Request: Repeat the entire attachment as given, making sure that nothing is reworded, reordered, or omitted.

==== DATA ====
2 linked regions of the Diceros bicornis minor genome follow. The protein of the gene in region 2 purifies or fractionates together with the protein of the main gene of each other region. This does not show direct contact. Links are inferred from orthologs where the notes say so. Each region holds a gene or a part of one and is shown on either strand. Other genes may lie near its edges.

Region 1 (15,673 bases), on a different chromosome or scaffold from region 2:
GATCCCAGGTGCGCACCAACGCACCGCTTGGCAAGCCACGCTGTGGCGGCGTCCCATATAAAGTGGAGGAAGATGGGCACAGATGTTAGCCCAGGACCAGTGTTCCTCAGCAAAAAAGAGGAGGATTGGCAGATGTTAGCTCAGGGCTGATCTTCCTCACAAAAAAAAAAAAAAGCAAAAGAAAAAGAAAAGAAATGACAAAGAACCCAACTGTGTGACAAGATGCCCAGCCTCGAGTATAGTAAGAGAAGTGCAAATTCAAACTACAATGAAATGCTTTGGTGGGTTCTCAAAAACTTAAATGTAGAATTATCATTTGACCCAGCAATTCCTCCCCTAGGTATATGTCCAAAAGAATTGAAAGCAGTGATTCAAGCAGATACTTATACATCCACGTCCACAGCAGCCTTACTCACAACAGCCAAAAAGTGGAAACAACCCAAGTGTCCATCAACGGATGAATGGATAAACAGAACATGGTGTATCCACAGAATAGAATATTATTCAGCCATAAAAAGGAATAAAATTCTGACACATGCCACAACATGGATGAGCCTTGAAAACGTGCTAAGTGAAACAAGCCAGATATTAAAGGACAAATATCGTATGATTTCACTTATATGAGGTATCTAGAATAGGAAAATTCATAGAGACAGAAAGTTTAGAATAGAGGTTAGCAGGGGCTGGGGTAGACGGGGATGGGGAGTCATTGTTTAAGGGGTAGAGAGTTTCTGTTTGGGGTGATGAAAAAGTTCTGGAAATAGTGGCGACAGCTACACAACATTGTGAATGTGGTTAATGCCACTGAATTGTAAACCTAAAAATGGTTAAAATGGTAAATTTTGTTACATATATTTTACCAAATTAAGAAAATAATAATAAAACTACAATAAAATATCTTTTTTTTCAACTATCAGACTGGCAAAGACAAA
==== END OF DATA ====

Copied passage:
2 linked regions of the Diceros bicornis minor genome follow. The protein of the gene in region 2 purifies or fractionates together with the protein of the main gene of each other region. This does not show direct contact. Links are inferred from orthologs where the notes say so. Each region holds a gene or a part of one and is shown on either strand. Other genes may lie near its edges.

Region 1 (15,673 bases), on a different chromosome or scaffold from region 2:
GATCCCAGGTGCGCACCAACGCACCGCTTGGCAAGCCACGCTGTGGCGGCGTCCCATATAAAGTGGAGGAAGATGGGCACAGATGTTAGCCCAGGACCAGTGTTCCTCAGCAAAAAAGAGGAGGATTGGCAGATGTTAGCTCAGGGCTGATCTTCCTCACAAAAAAAAAAAAAAGCAAAAGAAAAAGAAAAGAAATGACAAAGAACCCAACTGTGTGACAAGATGCCCAGCCTCGAGTATAGTAAGAGAAGTGCAAATTCAAACTACAATGAAATGCTTTGGTGGGTTCTCAAAAACTTAAATGTAGAATTATCATTTGACCCAGCAATTCCTCCCCTAGGTATATGTCCAAAAGAATTGAAAGCAGTGATTCAAGCAGATACTTATACATCCACGTCCACAGCAGCCTTACTCACAACAGCCAAAAAGTGGAAACAACCCAAGTGTCCATCAACGGATGAATGGATAAACAGAACATGGTGTATCCACAGAATAGAATATTATTCAGCCATAAAAAGGAATAAAATTCTGACACATGCCACAACATGGATGAGCCTTGAAAACGTGCTAAGTGAAACAAGCCAGATATTAAAGGACAAATATCGTATGATTTCACTTATATGAGGTATCTAGAATAGGAAAATTCATAGAGACAGAAAGTTTAGAATAGAGGTTAGCAGGGGCTGGGGTAGACGGGGATGGGGAGTCATTGTTTAAGGGGTAGAGAGTTTCTGTTTGGGGTGATGAAAAAGTTCTGGAAATAGTGGCGACAGCTACACAACATTGTGAATGTGGTTAATGCCACTGAATTGTAAACCTAAAAATGGTTAAAATGGTAAATTTTGTTACATATATTTTACCAAATTAAGAAAATAATAATAAAACTACAATAAAATATCTTTTTTTTCAACTATCAGACTGGCAAAGACAAA